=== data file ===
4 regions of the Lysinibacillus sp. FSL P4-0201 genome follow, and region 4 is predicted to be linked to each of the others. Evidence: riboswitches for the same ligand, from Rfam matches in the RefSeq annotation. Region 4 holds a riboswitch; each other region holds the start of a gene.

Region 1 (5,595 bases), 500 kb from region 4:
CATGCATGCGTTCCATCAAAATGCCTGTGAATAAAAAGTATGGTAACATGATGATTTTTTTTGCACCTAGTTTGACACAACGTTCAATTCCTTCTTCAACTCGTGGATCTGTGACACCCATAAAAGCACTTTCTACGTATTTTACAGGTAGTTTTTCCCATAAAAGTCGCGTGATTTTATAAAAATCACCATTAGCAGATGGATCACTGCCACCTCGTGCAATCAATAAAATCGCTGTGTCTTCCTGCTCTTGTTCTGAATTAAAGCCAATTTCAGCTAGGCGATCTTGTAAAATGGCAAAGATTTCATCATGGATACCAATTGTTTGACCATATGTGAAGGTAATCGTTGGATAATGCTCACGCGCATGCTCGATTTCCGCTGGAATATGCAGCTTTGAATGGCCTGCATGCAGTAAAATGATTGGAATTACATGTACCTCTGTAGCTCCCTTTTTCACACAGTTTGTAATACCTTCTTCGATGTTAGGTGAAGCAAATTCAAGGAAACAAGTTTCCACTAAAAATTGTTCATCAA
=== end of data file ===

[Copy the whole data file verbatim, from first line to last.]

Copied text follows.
4 regions of the Lysinibacillus sp. FSL P4-0201 genome follow, and region 4 is predicted to be linked to each of the others. Evidence: riboswitches for the same ligand, from Rfam matches in the RefSeq annotation. Region 4 holds a riboswitch; each other region holds the start of a gene.

Region 1 (5,595 bases), 500 kb from region 4:
CATGCATGCGTTCCATCAAAATGCCTGTGAATAAAAAGTATGGTAACATGATGATTTTTTTTGCACCTAGTTTGACACAACGTTCAATTCCTTCTTCAACTCGTGGATCTGTGACACCCATAAAAGCACTTTCTACGTATTTTACAGGTAGTTTTTCCCATAAAAGTCGCGTGATTTTATAAAAATCACCATTAGCAGATGGATCACTGCCACCTCGTGCAATCAATAAAATCGCTGTGTCTTCCTGCTCTTGTTCTGAATTAAAGCCAATTTCAGCTAGGCGATCTTGTAAAATGGCAAAGATTTCATCATGGATACCAATTGTTTGACCATATGTGAAGGTAATCGTTGGATAATGCTCACGCGCATGCTCGATTTCCGCTGGAATATGCAGCTTTGAATGGCCTGCATGCAGTAAAATGATTGGAATTACATGTACCTCTGTAGCTCCCTTTTTCACACAGTTTGTAATACCTTCTTCGATGTTAGGTGAAGCAAATTCAAGGAAACAAGTTTCCACTAAAAATTGTTCATCAA